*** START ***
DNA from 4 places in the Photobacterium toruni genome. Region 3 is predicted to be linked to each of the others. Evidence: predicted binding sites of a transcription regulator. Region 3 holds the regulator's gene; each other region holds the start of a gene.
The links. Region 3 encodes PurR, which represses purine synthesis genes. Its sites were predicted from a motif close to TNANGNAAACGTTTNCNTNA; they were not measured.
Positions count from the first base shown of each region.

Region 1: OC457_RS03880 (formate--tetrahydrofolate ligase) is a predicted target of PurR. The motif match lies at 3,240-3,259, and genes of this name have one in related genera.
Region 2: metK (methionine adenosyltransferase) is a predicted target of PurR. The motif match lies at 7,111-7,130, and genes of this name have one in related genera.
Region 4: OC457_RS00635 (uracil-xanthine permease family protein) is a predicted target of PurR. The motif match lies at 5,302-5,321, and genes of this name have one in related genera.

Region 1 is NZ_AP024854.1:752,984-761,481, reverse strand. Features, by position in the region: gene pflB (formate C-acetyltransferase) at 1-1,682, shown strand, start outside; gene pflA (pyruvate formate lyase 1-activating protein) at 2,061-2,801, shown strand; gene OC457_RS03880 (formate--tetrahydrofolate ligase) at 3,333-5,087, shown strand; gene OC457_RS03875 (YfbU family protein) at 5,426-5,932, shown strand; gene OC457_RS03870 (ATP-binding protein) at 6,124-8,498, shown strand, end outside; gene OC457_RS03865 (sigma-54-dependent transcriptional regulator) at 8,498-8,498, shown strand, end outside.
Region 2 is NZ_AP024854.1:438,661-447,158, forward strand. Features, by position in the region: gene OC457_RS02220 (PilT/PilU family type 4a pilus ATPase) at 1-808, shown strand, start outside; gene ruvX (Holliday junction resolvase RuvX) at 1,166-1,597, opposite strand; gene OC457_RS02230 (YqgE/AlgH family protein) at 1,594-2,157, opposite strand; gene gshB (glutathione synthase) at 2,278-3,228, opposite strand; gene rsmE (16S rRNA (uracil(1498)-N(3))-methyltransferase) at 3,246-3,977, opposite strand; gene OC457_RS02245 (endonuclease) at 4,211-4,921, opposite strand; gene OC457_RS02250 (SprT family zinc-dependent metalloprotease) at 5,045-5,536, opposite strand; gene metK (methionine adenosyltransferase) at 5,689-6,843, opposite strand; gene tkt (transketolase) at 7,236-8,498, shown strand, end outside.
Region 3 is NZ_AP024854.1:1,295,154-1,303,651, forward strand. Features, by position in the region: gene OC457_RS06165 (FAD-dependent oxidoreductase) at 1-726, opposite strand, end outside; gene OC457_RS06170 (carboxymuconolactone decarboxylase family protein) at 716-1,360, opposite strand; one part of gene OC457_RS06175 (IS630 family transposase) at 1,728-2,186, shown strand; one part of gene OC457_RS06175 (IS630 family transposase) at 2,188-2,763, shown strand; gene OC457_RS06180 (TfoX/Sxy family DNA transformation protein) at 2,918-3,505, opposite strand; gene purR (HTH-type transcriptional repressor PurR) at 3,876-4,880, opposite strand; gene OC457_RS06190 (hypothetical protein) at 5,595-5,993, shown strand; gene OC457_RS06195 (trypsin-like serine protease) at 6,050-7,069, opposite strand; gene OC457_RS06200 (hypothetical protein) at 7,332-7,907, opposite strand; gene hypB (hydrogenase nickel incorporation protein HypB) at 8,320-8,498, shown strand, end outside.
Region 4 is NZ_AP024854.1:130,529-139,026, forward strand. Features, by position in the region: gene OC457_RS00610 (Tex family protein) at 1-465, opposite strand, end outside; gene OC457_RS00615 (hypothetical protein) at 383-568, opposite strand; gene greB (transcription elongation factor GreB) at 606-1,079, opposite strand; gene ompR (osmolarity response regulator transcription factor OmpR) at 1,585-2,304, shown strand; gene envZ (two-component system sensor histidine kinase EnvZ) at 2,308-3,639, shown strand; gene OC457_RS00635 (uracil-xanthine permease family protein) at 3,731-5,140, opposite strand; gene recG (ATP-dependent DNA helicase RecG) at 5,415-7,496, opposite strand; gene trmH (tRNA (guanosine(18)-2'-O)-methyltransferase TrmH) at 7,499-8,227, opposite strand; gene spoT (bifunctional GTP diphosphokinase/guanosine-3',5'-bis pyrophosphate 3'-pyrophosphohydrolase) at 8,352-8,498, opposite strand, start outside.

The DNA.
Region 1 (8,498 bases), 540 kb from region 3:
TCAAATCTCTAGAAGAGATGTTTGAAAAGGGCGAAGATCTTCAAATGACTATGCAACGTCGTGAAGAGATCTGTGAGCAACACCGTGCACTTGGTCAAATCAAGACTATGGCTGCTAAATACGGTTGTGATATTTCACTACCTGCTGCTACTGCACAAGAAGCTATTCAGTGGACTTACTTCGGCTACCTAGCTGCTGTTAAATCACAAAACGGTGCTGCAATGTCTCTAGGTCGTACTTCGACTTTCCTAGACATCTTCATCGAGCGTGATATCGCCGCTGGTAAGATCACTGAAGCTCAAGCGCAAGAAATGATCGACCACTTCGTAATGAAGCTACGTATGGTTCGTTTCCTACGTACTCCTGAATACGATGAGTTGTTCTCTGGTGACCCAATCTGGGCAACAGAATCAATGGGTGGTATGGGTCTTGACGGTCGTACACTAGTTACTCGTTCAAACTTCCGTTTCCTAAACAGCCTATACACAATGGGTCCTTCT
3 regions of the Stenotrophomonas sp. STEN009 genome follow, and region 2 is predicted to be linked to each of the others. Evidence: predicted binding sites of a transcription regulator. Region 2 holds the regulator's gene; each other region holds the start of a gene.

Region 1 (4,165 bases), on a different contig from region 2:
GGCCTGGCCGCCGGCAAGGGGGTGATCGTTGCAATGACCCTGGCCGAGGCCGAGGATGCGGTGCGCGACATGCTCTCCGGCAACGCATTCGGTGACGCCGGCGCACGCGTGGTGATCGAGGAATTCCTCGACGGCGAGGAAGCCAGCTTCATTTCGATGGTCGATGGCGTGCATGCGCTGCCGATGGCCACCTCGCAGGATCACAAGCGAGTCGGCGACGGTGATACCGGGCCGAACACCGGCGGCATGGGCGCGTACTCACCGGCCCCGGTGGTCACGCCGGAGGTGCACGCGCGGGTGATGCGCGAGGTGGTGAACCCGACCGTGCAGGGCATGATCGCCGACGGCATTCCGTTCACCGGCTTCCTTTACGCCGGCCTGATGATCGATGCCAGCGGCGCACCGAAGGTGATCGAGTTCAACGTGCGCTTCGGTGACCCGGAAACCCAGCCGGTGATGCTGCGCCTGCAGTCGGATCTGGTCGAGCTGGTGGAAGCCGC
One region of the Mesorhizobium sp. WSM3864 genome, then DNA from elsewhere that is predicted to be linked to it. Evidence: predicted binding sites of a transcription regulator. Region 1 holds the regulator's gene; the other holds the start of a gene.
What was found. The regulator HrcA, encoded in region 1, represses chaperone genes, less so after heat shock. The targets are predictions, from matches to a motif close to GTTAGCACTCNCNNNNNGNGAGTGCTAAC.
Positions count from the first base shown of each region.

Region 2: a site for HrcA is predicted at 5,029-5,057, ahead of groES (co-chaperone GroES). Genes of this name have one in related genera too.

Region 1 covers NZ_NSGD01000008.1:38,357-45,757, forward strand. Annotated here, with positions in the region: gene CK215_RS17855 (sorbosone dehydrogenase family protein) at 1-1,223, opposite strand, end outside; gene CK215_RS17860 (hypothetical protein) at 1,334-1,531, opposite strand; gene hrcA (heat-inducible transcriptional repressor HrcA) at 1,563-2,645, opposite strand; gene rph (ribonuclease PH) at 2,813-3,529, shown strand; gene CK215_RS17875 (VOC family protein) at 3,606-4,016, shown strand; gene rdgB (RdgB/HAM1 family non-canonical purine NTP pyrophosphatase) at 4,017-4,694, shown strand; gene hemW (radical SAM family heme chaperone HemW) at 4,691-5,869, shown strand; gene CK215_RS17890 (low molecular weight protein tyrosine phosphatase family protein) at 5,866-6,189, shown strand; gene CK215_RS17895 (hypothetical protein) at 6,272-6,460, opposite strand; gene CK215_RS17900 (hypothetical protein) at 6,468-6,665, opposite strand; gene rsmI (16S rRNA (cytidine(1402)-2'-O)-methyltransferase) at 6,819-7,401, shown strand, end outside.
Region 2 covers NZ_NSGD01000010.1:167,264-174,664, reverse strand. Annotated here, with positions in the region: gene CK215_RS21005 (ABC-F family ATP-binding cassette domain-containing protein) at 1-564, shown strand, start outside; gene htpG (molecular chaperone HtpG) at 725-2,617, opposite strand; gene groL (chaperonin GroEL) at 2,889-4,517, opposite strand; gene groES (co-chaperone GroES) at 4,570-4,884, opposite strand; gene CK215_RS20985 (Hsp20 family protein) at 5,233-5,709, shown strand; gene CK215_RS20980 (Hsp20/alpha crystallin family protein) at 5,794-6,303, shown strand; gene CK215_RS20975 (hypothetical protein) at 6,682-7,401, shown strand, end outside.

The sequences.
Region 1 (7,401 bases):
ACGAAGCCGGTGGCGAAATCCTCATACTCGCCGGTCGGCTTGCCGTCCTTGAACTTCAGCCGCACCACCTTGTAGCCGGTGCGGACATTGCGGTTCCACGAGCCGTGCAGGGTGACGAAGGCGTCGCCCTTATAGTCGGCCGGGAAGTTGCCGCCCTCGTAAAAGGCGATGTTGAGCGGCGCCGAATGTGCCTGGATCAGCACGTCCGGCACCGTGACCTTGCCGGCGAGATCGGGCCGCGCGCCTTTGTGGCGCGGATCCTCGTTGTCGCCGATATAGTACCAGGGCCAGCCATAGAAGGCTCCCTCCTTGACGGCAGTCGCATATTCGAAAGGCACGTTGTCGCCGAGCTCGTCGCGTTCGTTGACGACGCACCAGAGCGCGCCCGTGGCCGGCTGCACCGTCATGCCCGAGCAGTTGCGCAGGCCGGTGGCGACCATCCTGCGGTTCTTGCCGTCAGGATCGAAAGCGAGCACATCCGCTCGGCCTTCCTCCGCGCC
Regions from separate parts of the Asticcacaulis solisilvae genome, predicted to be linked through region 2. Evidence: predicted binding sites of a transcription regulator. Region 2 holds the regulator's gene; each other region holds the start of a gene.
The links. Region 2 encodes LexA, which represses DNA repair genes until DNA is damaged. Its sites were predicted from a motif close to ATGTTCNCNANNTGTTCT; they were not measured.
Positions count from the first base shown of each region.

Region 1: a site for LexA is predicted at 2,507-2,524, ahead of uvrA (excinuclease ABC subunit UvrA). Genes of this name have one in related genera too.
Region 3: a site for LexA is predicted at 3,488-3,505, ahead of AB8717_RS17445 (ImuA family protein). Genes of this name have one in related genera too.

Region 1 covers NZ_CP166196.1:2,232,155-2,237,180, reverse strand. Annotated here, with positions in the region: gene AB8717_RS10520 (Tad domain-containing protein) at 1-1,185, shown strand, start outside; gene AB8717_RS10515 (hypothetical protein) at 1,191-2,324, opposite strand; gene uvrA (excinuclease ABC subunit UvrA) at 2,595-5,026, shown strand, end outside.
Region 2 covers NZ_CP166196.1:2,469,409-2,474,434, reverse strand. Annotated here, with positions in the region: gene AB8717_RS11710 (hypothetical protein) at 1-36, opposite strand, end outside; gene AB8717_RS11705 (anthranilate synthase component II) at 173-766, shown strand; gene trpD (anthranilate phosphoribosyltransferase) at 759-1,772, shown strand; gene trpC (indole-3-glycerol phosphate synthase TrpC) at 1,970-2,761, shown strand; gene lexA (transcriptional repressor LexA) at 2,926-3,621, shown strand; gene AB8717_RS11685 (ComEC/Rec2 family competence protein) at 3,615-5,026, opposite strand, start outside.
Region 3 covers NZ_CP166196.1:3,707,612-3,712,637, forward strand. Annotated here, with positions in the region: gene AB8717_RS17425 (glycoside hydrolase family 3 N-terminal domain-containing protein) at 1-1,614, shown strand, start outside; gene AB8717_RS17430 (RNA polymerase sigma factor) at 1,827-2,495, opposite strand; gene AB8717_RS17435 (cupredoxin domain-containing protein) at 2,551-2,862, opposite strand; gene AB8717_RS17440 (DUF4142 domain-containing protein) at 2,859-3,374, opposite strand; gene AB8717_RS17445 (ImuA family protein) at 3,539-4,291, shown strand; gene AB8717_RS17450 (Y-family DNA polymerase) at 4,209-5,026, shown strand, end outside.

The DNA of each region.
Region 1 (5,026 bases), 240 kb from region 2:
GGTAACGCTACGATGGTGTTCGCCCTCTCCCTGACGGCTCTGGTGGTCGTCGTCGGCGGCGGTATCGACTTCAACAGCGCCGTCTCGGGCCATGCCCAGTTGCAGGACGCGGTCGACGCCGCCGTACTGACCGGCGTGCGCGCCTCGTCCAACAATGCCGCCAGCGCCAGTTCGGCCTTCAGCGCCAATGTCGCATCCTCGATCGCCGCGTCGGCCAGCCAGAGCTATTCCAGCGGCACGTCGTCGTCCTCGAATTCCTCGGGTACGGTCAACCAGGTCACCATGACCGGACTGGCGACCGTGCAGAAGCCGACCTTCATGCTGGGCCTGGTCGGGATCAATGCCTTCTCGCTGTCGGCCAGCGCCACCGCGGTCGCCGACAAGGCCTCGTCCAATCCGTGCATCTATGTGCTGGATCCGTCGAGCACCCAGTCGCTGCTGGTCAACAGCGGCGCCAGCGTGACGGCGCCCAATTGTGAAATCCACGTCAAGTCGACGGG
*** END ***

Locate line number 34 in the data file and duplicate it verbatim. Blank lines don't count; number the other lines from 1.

The DNA of each region.